Ashleigh Heads of Balclutha Primary School asks :-

Why does rubbish smell so bad?

Murray Munro, a chemist at the University of Canterbury, responded.

If we ignore the metal (eg cans, scrap metal and so on), the building materials (concrete, old fill, tires, etc) and just focus on the organic part (vegetable and food scraps, garden waste) there are very good reasons why this can smell bad as it starts to age (ferment).

Components like sugars and fats in the organic part are fermented by bugs (microorganisms) that invade the rubbish to produce methane and CO2. The other essential component of the organic waste is protein which is made up of amino acids and the microrganisms can break the protein down to the amino acids and then ferment them as well.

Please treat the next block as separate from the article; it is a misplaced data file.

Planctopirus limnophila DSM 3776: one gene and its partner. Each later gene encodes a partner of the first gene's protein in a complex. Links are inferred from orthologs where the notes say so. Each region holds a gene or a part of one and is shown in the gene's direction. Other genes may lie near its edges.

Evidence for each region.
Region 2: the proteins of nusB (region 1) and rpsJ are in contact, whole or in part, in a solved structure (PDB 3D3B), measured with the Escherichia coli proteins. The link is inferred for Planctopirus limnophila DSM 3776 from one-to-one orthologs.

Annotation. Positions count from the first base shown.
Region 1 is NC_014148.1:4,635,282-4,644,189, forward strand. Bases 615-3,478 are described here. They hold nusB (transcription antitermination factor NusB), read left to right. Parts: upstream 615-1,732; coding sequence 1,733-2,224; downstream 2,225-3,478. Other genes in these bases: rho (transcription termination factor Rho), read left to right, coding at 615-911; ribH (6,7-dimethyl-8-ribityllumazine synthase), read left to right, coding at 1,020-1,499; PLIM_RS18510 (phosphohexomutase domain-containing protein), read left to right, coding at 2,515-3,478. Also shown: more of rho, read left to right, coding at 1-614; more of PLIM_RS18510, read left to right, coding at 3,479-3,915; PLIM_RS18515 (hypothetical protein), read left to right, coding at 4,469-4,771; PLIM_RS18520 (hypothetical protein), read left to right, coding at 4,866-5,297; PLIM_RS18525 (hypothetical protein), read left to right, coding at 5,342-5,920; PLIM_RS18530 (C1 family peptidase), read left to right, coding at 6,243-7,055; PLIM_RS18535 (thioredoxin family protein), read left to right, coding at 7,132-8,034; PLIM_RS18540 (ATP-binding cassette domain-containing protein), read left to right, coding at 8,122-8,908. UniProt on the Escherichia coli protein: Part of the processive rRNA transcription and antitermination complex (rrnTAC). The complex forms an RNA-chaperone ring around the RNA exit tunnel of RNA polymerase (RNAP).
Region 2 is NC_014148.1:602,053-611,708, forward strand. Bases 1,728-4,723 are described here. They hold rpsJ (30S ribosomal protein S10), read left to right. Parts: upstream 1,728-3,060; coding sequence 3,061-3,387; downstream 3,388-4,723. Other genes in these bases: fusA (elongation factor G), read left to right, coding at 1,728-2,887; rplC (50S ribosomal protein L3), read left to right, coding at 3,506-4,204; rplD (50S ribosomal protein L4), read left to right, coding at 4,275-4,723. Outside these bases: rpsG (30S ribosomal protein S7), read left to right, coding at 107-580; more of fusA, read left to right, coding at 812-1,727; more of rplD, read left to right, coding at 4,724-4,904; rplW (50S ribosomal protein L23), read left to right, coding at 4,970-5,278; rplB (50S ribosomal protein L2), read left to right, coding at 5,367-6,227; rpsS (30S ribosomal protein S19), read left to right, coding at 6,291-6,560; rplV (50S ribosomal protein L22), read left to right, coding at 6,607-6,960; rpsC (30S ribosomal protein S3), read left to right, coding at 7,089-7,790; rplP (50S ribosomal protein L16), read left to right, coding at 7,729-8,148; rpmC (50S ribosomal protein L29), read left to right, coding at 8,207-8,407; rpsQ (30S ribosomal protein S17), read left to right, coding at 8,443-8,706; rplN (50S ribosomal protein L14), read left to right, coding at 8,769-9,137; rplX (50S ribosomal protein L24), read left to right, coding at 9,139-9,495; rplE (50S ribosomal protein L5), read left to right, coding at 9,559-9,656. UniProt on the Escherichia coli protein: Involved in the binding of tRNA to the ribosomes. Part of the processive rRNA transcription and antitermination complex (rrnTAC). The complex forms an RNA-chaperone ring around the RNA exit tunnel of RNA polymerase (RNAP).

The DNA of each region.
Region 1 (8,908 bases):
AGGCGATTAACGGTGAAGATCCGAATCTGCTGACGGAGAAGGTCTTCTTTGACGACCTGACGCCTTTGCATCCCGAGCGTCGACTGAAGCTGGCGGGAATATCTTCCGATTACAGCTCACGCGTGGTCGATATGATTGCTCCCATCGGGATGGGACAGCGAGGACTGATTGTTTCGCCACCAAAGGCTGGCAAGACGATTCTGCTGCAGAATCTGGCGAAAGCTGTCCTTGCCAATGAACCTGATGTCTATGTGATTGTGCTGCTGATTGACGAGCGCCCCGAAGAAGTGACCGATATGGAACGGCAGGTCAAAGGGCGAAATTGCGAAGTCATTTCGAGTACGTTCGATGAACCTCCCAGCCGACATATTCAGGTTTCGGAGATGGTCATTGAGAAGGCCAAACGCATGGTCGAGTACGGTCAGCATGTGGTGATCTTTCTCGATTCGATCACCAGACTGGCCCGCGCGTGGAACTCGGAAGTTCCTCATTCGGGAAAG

It is the amino acids breaking down that probably make the worst smells. Two of the amino acids have sulphur in them and this can then appear as H2S (rotten egg gas), or COS (which is CO2 with a sulfur replacing one of the oxygens). COS is a most evil smelling gas. All amino acids have nitrogen in them and this can appear during fermentation as amines, which smell fishy, but two of the amino acids (lysine and ornithine) have two nitrogens. When these break down they each form diamines. One is called cadaverine and the other putrescine and they smell VERY bad. (Cadaver is another name for a dead body and something that smells bad can be described as putrid).

Interestingly, some plants, like the Stink Iris (Iris foetidissima) use these stinking diamines to attract flies to fertilise their flowers, unlike most plants which use perfumes and nectar to attract butterflies and bees for the same job.